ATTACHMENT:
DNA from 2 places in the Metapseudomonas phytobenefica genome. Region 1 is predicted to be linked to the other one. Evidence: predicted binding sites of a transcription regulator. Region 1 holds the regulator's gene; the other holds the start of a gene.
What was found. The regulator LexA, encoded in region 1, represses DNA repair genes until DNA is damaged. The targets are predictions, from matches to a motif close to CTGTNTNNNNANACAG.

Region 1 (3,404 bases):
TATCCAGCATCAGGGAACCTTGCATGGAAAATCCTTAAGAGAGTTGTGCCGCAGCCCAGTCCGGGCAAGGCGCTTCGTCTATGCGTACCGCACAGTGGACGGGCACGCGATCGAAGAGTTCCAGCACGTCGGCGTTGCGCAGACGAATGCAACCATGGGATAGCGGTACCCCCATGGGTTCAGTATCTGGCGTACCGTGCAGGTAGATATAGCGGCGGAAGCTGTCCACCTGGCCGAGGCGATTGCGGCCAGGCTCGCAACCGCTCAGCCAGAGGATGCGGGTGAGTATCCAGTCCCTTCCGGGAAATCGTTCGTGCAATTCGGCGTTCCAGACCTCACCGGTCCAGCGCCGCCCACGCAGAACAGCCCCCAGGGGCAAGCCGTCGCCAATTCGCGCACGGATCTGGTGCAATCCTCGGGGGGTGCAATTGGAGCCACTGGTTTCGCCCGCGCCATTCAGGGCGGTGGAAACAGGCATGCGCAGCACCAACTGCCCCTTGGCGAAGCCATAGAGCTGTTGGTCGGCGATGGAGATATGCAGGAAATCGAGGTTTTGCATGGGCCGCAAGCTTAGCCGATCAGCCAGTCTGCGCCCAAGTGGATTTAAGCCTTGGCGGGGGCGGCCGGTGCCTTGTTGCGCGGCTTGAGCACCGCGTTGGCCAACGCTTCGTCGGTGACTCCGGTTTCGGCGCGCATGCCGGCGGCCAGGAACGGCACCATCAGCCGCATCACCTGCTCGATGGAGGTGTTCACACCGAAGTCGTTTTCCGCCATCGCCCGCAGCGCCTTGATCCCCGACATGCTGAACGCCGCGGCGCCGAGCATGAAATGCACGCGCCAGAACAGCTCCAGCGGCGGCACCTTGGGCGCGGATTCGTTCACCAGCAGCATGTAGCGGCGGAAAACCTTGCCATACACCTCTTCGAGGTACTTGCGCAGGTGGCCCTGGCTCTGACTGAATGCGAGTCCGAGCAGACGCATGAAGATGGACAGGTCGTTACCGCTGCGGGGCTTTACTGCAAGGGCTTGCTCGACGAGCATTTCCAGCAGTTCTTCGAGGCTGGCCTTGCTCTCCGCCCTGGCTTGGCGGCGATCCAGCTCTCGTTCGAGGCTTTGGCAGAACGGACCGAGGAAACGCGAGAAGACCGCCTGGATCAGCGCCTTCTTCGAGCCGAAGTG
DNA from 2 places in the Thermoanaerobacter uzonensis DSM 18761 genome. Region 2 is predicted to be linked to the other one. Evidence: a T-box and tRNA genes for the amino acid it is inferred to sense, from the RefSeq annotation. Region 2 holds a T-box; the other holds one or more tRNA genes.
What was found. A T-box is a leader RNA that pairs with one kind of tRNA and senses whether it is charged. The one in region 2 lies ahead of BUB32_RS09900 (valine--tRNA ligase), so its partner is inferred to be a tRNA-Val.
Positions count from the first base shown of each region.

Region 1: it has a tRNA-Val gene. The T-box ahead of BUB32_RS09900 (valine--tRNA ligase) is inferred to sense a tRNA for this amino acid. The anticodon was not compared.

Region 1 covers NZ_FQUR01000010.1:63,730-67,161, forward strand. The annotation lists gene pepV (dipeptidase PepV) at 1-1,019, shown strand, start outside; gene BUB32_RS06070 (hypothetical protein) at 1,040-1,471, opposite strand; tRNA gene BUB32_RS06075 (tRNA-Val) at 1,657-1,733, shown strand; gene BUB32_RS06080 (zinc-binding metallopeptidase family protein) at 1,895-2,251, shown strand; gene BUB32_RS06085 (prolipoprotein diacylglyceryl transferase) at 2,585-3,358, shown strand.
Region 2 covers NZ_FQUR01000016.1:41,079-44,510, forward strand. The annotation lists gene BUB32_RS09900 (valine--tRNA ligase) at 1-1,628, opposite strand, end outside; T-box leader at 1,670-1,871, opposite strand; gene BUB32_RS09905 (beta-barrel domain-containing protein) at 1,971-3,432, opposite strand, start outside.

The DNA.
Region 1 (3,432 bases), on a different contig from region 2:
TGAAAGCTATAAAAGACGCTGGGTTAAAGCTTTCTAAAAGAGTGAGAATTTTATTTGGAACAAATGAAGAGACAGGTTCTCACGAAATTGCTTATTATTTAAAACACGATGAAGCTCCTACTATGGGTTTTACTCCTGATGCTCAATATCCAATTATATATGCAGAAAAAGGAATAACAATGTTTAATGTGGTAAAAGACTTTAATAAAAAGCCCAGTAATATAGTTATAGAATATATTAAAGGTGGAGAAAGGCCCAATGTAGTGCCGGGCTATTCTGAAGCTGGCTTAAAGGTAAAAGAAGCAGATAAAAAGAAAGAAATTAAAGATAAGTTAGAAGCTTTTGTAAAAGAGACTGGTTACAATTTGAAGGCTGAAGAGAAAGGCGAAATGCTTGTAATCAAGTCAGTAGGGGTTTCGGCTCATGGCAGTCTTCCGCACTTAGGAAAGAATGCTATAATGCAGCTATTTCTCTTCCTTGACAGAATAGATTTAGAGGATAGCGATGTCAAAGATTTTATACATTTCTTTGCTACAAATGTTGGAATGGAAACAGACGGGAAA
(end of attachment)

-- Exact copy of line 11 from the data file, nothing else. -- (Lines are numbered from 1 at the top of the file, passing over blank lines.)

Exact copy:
The DNA.